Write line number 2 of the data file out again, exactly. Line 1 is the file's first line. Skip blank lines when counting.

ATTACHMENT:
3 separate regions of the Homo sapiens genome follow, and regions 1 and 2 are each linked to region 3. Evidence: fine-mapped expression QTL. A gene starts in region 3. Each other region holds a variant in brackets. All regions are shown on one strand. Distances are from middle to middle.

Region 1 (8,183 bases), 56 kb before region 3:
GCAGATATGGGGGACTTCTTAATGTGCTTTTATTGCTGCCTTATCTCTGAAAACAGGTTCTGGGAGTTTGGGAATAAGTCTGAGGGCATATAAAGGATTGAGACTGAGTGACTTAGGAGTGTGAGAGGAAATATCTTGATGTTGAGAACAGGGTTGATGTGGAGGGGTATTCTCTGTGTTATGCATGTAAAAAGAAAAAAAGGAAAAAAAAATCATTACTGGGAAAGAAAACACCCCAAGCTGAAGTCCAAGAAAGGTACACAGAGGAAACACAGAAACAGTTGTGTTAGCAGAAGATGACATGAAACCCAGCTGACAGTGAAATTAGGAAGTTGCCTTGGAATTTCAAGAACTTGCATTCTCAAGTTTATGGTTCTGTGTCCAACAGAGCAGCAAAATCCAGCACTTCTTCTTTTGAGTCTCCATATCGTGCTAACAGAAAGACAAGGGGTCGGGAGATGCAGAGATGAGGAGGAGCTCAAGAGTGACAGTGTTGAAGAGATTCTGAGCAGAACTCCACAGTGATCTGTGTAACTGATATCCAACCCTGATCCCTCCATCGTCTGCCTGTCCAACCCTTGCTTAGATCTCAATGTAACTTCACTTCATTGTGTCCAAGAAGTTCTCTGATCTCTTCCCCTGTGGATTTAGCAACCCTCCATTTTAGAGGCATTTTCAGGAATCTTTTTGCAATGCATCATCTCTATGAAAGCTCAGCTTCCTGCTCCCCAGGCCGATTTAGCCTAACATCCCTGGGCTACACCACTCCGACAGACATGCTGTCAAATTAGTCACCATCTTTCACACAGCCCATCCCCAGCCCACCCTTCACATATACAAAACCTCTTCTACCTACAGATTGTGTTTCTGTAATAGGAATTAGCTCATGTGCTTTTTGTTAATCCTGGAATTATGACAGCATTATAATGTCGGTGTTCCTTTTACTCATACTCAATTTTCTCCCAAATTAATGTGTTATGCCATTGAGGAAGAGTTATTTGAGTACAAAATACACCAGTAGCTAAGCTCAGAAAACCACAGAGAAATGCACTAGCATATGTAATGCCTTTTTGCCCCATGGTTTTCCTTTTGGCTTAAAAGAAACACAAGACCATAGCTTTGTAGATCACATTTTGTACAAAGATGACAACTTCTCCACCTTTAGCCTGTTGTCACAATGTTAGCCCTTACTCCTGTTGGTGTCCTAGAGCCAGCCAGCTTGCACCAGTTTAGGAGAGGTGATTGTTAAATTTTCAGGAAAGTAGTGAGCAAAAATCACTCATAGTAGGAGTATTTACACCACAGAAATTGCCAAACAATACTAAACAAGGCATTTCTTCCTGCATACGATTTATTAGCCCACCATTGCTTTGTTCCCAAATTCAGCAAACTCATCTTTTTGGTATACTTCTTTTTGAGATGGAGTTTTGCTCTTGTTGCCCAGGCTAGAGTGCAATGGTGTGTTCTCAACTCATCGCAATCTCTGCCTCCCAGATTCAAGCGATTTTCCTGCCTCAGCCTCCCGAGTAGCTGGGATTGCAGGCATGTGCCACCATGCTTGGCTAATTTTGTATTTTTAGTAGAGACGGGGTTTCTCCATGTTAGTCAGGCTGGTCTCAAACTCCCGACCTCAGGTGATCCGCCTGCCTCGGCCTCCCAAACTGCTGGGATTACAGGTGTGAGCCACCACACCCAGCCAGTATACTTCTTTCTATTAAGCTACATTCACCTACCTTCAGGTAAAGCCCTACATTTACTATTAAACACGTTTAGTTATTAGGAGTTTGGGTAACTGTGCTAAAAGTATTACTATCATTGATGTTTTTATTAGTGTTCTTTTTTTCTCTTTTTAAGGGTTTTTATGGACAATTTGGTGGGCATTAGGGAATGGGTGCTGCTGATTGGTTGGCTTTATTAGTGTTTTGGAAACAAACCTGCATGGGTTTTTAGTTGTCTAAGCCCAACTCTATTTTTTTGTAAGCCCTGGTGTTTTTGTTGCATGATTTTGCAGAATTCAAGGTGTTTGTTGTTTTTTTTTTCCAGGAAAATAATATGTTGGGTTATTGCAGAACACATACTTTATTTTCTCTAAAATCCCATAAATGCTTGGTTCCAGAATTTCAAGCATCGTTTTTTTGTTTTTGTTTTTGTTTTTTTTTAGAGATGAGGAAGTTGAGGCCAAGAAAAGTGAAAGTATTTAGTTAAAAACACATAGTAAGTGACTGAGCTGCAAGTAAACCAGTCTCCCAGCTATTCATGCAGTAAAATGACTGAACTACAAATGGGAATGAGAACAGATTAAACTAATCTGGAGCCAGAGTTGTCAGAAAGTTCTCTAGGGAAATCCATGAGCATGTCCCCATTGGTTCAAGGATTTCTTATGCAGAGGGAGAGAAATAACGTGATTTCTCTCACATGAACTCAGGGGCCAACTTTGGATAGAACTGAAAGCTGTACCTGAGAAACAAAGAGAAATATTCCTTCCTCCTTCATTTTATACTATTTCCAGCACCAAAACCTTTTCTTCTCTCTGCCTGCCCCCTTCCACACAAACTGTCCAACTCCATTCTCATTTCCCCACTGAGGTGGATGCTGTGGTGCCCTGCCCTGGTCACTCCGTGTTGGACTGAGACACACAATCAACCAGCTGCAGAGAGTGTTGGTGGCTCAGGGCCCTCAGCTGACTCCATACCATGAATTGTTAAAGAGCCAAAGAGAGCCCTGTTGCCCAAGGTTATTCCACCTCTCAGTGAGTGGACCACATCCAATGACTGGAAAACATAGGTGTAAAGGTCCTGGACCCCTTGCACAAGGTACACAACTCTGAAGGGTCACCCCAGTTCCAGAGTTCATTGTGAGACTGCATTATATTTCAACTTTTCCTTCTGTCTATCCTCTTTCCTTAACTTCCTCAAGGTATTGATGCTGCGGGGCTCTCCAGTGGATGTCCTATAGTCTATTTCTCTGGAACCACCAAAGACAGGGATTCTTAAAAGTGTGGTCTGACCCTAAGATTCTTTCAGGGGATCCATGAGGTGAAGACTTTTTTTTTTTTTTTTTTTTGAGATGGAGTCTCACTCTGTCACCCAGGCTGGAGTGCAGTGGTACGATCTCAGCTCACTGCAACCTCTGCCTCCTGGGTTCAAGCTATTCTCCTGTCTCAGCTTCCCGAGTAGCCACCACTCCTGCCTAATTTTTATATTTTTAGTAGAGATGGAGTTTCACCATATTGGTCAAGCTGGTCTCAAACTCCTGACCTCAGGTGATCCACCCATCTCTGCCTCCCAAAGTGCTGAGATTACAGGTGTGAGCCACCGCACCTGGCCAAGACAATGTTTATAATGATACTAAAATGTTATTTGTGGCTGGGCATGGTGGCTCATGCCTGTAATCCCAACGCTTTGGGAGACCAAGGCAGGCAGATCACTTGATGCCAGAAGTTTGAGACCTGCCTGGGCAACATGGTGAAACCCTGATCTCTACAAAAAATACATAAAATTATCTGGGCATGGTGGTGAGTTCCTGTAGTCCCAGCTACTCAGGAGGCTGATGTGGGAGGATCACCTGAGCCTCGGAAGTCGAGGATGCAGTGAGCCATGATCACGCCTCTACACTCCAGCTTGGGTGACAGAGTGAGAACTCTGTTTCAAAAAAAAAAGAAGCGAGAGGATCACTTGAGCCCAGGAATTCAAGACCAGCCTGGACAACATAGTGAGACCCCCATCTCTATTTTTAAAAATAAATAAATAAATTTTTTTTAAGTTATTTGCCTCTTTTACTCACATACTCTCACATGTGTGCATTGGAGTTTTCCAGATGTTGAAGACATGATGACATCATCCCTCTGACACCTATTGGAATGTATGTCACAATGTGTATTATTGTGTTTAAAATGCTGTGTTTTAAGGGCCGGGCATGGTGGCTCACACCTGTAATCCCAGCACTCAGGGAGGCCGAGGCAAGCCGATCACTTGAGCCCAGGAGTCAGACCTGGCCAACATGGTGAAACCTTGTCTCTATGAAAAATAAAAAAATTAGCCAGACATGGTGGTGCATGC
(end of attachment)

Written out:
Region 1 (8,183 bases), 56 kb before region 3: